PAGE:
I can’t count the number of times I’ve told my kids, “If you don’t like my rules, there’s the door.”
But would any of my children walk through it and then sue me for support?
They wouldn’t unless they had lost their everlasting minds.
Yet that’s exactly what one New Jersey teen did in a case that is getting national attention from legal experts and parents across the country.
The case involves Rachel Canning, who claims her parents kicked her out of the house when she turned 18. She is now suing them, asking a court to make them support her, finish paying for her private high school tuition and pony up the money they saved for her college education, reports the Associated Press.
Sean and Elizabeth Canning say their daughter was given a choice: Follow their rules or there’s the door. And what were the rules? Let’s see, do chores and don’t break curfew. Oh yeah, and dump the boyfriend who is a bad influence.
The parents said that shortly before her 18th birthday, Rachel told them that she was grown and could do whatever she wanted. She didn’t like their rules, so she left, reports AP. Her parents then stopped paying her high school tuition and took away the car they let her drive. They claim in court filings that their daughter is welcome to return home as long as she agrees to follow their rules.
Rachel Canning moved in with a family friend, and that friend’s parents are paying the attorney hired to sue her parents. (More on what I think about that later).
The family drama is now playing out in the courts. Rachel has asked the court to intervene and order her parents to support her.
On Tuesday, a judge basically said, “I don’t think so.”
He rejected a request from the teen to be paid $624-a-week in child support, force her parents to pay about $5,300 in tuition owed to her Catholic high school, come up with the $13,000 for legal fees and give her access to her college fund, reported Peggy Wright of The Daily Record.
During the hearing, Wright said, Sean and Elizabeth Canning held hands, “and the mother often dabbed tears from her eyes as the two-and-a-half hour hearing progressed.”
The judge “has to decide whether Canning’s parents ‘constructively abandoned’ her when she turned 18 in November but are still obligated to support her and pay for college, or whether she emancipated herself and cannot make demands on them,” according to Wright. In New Jersey, turning 18 doesn’t automatically mean parents can end support of their child.
Even so, the judge was not pleased with the teen’s tactic. During the hearing, he said: “What will the next step be? Are we going to open the gates to a 12-year-old suing for an Xbox? Do we want to establish a precedent where parents are living in constant fear of establishing basic rules of the house?”
Clearly this family needs therapy, not attorneys. As the mother of three teens, I understand the dynamics of trying to raise a responsible child who fight against rules. But as I often tell my teens: My roof. My rules.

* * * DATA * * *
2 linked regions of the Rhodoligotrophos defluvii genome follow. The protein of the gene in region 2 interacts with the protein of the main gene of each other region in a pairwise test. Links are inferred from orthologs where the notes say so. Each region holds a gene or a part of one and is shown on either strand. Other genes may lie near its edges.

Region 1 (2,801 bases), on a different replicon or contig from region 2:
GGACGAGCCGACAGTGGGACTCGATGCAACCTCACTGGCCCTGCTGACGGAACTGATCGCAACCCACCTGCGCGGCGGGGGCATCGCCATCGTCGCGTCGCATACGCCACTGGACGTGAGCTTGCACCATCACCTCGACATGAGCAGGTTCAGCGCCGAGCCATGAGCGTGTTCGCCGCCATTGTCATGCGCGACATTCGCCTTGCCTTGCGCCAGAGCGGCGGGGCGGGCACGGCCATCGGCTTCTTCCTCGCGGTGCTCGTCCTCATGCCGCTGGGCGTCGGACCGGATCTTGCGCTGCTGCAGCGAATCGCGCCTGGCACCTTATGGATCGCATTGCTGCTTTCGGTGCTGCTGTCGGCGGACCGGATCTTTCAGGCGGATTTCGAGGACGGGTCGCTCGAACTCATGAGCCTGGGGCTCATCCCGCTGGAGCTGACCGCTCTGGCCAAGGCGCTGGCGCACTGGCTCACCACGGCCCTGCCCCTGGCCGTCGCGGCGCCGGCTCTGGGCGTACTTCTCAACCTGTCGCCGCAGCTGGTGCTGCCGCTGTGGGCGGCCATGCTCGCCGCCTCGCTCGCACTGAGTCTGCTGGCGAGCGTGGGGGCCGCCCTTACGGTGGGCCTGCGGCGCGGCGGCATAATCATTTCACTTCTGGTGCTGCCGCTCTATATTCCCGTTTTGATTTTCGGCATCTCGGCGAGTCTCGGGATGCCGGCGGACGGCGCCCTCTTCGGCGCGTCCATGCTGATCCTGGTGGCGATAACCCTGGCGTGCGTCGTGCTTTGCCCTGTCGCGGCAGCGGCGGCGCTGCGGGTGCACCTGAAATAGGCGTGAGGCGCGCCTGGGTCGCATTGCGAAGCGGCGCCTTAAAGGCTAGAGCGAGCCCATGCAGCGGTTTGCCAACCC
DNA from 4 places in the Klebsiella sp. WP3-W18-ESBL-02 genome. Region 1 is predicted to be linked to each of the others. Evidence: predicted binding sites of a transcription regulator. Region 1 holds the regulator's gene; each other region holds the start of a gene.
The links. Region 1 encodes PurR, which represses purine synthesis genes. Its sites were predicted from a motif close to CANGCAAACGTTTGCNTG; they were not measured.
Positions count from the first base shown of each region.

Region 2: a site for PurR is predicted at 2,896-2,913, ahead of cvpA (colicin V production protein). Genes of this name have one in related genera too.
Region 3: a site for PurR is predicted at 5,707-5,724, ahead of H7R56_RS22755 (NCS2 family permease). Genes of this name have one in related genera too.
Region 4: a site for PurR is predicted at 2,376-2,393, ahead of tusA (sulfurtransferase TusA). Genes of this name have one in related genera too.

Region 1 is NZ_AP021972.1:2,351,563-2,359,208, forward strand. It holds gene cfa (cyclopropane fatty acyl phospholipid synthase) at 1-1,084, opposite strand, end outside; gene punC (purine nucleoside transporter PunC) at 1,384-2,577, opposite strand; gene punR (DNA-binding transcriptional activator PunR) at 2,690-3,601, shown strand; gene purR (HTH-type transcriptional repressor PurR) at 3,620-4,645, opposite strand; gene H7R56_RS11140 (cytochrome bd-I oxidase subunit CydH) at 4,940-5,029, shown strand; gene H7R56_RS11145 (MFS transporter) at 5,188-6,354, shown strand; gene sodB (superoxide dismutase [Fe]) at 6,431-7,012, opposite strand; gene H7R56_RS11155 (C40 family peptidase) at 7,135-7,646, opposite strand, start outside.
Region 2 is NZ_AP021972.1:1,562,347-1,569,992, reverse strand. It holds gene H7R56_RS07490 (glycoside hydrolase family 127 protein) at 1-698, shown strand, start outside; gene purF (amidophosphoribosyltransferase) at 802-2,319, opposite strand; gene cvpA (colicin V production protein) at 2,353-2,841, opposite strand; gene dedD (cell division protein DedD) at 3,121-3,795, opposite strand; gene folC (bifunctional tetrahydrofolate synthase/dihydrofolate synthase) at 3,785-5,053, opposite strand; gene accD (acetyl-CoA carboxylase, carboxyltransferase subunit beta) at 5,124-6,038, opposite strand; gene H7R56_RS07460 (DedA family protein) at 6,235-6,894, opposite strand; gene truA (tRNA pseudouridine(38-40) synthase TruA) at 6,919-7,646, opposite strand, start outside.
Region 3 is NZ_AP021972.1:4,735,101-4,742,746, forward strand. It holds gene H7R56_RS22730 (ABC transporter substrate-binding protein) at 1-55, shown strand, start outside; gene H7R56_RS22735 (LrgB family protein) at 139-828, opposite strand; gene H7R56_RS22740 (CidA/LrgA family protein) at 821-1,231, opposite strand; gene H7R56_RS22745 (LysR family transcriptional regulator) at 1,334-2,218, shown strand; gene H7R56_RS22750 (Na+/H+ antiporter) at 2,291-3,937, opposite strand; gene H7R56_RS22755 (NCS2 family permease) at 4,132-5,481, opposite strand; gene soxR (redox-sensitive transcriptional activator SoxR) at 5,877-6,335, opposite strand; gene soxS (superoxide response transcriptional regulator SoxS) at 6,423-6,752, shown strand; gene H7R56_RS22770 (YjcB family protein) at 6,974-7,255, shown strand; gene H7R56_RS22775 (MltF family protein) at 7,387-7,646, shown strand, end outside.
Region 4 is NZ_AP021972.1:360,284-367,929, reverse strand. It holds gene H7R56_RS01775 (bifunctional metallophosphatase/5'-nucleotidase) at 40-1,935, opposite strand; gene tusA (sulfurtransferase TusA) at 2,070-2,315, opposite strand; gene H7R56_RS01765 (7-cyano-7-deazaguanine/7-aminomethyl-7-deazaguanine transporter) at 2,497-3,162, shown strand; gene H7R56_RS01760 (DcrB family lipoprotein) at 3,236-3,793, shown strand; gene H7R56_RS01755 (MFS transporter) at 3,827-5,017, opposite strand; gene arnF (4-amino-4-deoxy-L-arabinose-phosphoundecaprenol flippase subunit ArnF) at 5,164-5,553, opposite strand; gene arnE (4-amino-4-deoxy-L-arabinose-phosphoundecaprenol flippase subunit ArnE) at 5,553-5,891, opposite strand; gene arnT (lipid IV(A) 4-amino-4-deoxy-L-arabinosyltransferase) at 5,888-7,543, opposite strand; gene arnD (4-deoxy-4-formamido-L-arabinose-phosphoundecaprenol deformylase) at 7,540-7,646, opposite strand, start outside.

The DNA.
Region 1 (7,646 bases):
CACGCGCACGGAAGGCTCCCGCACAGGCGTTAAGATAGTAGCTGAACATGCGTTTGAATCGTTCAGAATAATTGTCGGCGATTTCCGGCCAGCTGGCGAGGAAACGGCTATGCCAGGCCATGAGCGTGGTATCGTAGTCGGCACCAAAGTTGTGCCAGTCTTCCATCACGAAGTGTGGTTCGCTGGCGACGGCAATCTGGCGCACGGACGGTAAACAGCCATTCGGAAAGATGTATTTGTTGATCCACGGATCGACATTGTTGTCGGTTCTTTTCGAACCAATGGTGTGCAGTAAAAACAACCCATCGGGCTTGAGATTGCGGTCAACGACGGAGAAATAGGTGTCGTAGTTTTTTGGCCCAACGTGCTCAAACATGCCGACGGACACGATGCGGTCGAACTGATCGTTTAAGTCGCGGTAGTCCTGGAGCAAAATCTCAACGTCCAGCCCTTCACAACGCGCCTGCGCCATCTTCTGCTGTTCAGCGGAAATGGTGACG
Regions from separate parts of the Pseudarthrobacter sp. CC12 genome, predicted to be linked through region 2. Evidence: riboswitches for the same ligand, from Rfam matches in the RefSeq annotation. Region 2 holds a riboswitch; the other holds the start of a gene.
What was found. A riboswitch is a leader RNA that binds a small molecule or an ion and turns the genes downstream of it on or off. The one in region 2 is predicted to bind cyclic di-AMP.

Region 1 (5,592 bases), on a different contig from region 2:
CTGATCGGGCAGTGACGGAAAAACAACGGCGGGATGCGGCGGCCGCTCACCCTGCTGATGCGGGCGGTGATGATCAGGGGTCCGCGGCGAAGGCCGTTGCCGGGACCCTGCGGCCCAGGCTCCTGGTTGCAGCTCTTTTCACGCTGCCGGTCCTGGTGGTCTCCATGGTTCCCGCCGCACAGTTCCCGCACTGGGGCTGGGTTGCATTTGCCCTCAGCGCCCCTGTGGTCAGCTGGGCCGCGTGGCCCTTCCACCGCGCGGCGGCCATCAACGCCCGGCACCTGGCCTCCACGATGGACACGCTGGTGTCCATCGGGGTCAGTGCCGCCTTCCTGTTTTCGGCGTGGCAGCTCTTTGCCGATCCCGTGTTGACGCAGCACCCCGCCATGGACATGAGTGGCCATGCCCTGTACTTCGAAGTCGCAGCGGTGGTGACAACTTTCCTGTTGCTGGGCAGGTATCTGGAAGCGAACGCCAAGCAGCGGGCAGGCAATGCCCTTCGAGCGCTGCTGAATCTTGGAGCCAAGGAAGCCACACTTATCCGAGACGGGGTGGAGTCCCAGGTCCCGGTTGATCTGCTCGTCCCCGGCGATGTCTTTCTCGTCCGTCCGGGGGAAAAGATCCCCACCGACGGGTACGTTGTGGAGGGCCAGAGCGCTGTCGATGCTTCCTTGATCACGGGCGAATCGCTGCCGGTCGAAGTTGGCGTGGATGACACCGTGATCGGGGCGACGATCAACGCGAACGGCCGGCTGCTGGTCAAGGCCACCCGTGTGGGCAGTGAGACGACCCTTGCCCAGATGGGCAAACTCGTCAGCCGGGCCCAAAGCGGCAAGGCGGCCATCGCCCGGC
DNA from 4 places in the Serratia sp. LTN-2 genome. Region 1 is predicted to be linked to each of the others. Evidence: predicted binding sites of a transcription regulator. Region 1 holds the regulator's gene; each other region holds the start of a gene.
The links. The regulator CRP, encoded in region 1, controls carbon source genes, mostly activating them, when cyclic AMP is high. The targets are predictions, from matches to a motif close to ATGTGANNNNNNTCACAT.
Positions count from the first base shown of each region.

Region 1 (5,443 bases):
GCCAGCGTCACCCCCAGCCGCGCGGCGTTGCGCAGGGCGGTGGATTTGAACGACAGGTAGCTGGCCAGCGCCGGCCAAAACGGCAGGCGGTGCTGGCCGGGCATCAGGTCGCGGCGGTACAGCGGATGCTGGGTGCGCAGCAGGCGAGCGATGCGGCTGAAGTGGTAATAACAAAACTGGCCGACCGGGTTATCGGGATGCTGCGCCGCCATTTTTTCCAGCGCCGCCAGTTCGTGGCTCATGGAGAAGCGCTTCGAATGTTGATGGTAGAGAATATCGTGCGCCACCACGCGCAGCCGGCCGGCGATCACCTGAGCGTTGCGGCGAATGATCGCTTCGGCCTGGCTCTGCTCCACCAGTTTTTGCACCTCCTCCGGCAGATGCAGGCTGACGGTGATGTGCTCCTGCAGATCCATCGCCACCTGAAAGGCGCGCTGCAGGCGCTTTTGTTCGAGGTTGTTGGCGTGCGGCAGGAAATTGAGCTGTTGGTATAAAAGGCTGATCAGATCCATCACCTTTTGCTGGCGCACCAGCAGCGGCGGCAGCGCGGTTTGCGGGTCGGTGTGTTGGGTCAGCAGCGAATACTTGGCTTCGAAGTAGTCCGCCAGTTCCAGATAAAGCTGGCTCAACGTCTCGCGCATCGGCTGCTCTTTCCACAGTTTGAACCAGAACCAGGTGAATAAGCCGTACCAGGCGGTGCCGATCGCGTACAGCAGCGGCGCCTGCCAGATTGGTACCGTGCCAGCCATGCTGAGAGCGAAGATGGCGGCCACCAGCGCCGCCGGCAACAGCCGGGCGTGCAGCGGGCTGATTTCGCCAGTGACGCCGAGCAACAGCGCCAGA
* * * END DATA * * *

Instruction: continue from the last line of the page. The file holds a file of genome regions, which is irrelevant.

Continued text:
From the reporting on this case, what you have is a troubled teen who is acting out. The parents may have pushed harder than they intended. None of us really knows what was going on in their household — except I do know that teenagers are wired to push back against restrictions. But as a parent you have to set boundaries without suffocating your kid. We should have compassion for the young lady and her parents.
But there’s also another family at fault in this case: the parents of the friend. They are fronting the money for the lawsuit, and in doing so they most definitely escalated the situation by giving a teen an opportunity to have a day in court she doesn’t need.
According to Wright’s report, here’s what the friend’s father, John Inglesino, wrote to the court to justify the hiring of a lawyer for Rachel Canning: “Rachel is likeable, communicates exceptionally well and is highly motivated to attend and excel at a college appropriate for her. That is why my wife and I have decided to fund this lawsuit. We know that if Mr. and Mrs. Canning are not required to fulfill their legal obligations as parents, that Rachel’s ability to fulfill her potential will be greatly diminished.”
I would be fuming if I were the Cannings.
Ask any of my friends, and they would say my kids are very loving and likable. Now ask me how likeable they are when I’m trying to get them to follow a rule they don’t like. They can act like brats in private.
My husband and I were in a situation similar to this case not too long ago. A close friend of one of our kids had an ugly argument with her parents eerily akin to the Canning case – asserting her independence because she was 18, acting out, etc. She called crying asking if she could come stay with us. She had left her parents’ house and was looking for refuge. We refused to take her in. We were familar with the situation and didn’t believe she was in harm’s way.